With a planet of this size, she could finally ask the interplanetary officials in this sector to grant her the title of president, allowing her to preside over an entire planetary body. Over the course of her growing this moss crop, her vision of creating a perfect, utopian, self-sufficient society had grown and expanded, and she had spent much of her free time drafting documents, laying out plans, and designing cities for her new world. She was tired of every story in the news being about how a new rich asshole had bought a new planet and declared himself the ruler, subjugating the people into living in horrid conditions. As soon as the red moss was gone, she would make a different place, a better place.

The individual from the agricultural organization came in the late afternoon to examine her crop. Coming down in an incredibly stylish pod, likely costing several hundred thousand credits, the man emerged wearing a bright white robe, his fingers gleaming with embedded gemstones. As she shook his hand, she saw him wince slightly, as if he were afraid of what dirt and debris could be hiding on her person. The fear was not unfounded, everyone in the galaxy was well aware of how viciously lethal this stuff could be.

The farmer welcomed the man into her home, offering him a glass of water or milk, which he declined – she proceeded to go over her analytics: how many pounds of moss, how long the collection would take, when it could be shipped off-world, the quality, the specifications…you get the gist. He seemed very impressed, and she carefully suited him up in protective gear and led him through a tour of her crop. Every so often, as she explained this crop’s story, he would make a small note on his notepad, nodding gently and occasionally firing off a small chuckle.

As she concluded the tour he said, “Well, Ms. Jones, I think everything appears to be in order, if you’ll just sign here, I believe we’ll be able to send a team out for collection by the end of the week.” He extended a tablet towards her with the contract she had read through hundreds of times. Just for safety, though, she read through it briefly again before signing it and handing it back to the man.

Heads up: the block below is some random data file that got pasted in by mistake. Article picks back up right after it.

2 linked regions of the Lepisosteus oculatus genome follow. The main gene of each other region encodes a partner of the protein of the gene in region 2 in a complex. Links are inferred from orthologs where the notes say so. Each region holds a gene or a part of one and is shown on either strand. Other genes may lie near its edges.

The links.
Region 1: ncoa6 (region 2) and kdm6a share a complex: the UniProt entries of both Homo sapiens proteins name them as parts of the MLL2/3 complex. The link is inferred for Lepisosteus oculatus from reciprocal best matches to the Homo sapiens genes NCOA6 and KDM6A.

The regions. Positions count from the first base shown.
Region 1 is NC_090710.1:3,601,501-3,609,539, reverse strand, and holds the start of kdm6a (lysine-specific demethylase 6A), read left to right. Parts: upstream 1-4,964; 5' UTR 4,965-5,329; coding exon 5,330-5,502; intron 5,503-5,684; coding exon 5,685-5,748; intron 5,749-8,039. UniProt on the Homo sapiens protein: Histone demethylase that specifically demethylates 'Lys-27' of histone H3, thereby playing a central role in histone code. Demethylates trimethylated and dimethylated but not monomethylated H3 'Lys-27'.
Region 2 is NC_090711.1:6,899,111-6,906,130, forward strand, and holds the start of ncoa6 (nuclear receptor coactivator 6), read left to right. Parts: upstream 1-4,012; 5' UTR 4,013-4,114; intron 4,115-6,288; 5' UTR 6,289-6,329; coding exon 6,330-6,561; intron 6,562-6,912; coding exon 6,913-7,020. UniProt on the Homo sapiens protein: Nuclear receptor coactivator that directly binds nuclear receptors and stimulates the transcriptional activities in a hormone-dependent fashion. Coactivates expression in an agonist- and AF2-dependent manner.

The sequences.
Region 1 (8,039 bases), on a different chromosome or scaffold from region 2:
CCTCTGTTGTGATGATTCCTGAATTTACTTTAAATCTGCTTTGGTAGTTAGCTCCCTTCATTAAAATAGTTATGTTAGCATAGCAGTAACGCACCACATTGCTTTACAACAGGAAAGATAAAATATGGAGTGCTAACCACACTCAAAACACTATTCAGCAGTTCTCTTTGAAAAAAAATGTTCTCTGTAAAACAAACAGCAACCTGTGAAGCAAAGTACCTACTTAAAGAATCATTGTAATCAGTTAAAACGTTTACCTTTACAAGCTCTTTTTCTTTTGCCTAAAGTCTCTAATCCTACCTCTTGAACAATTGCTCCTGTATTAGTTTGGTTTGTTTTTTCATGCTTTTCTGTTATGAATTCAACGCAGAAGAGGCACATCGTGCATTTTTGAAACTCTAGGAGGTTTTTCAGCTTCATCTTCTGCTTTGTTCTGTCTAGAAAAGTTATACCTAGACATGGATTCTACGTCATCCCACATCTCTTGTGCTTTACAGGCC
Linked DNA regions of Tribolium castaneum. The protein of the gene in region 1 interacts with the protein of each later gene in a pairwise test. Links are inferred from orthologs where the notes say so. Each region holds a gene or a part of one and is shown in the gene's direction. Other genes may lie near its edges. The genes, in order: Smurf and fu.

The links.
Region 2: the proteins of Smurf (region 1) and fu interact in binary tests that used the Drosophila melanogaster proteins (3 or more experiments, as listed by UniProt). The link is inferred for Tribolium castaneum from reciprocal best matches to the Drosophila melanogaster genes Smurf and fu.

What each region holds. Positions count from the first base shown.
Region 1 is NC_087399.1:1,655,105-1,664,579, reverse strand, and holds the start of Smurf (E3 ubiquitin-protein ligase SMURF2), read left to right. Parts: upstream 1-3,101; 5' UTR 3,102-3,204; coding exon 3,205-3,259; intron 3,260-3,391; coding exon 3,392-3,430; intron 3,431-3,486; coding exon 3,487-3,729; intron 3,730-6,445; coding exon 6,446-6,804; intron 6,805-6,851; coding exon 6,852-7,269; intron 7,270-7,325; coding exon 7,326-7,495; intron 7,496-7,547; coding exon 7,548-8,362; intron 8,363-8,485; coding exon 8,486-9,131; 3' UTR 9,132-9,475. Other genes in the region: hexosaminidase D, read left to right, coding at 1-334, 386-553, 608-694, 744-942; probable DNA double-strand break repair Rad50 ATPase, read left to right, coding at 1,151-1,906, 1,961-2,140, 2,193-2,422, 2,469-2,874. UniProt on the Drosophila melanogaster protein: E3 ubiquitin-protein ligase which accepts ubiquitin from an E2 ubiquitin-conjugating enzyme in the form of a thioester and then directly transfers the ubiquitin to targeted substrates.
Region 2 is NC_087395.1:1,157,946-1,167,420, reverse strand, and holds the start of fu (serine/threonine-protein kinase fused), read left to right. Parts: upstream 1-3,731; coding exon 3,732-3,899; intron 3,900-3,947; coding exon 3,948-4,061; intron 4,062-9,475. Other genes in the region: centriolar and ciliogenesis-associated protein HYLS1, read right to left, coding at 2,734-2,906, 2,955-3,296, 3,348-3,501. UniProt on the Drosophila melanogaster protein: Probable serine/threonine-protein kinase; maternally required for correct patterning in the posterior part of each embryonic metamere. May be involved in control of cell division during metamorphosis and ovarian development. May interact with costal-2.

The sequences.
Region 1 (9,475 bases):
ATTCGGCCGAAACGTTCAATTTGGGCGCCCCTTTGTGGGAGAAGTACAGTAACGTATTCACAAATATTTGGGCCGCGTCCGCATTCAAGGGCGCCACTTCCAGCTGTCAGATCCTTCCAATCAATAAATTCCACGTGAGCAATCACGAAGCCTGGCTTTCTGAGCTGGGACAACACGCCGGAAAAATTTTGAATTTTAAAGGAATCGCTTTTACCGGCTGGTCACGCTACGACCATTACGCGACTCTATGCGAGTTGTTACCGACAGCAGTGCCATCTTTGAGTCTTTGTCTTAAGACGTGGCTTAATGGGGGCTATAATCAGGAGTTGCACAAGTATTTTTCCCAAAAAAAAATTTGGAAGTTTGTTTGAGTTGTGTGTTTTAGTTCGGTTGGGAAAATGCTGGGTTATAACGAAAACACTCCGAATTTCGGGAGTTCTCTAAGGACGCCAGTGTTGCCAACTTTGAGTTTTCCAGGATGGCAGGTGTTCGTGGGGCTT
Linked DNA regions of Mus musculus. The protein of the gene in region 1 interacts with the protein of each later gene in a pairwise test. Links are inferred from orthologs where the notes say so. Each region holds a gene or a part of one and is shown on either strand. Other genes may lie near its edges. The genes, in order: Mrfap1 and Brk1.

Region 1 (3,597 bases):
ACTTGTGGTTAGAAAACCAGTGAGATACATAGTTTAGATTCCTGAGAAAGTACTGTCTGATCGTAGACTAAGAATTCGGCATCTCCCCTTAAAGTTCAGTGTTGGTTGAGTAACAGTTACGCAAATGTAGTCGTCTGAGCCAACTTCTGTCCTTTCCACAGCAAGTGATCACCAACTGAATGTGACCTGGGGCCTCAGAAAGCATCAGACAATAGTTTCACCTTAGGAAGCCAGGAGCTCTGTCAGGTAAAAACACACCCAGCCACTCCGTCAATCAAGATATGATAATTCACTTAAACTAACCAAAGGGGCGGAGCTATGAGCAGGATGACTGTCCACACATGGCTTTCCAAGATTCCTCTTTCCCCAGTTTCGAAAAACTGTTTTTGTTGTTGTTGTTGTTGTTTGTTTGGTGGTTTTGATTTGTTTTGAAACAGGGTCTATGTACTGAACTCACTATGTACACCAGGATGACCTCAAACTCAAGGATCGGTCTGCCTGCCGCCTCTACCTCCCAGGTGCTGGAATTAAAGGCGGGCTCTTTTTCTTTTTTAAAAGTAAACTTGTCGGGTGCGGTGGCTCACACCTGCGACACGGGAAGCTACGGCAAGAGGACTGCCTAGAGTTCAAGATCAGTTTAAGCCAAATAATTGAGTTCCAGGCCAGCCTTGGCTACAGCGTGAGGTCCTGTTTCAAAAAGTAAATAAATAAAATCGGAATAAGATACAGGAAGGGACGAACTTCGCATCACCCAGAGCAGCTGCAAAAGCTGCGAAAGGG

“So, that’s it then. I keep the moss alive for another few days and then you folks take it away and then…the planet is mine?” She said, almost unable to believe the words herself.

“That appears to be the terms of the contract, yes. The planet along with a sum of 400 billion credits. It’s none of my business…but if you ask me, ma’am, it seems like their short selling you a bit.”

“Oh hush, they’re giving me just what I need to start a world here. Plus, with a little bit more biodiversity and some keen farming tips from yours truly, this planet will be the envy of the galaxy in no time!” She smiled, unable to contain her excitement. Finally, her waiting would be over. Finally, her plans would stop being vague abstractions. Finally, she would have what she always wanted. Freedom.

“Well, if it works for you, it works for me. I’ll see you in a few days, ma’am, thank you for your hospitality.” He shook her hand again before turning and leaving. As she heard his ship taking off in the distance, she leapt and danced around her room in a fit of pure unadulterated joy.

The next few days, she felt like she was living on a cloud. She still made her usual rounds and kept up with the maintenance of her crop, but she could finally see the end of over a decade of near total solitude. There was a small twinge of bittersweet sadness as she watched the collectors gather up large swathes of her moss with their machines, making sure to keep their distance. Part of her felt like she was losing a dear friend or family member, but she was too concerned with her future to really care about that. As the last of her moss was lifted up into a cargo shuttle and carried away, she received the notification on her device. The planet was hers.

Obviously, it would be months before any other humans could set foot on the surface, given that the collection process had no doubt left some stray fragments that would need to be removed and the area thoroughly cleaned, but that gave her time to get to work. Instead of tending the farm, the robots were now responsible for building her colony.

Several years later, as her colony was beginning to thrive and small hamlets were appearing all throughout the various ecosystems, she received a package. A bright, white case filled with a dozen bottles of pure, top of the line, red moss wine. She smiled, and promptly placed all of the bottles deep into her private cellar, never to be seen again, and certainly never to be drank. I guess once you’ve seen the red moss completely consume an animal the size of a caribou…it makes you a little wary about putting it in your body.

science fiction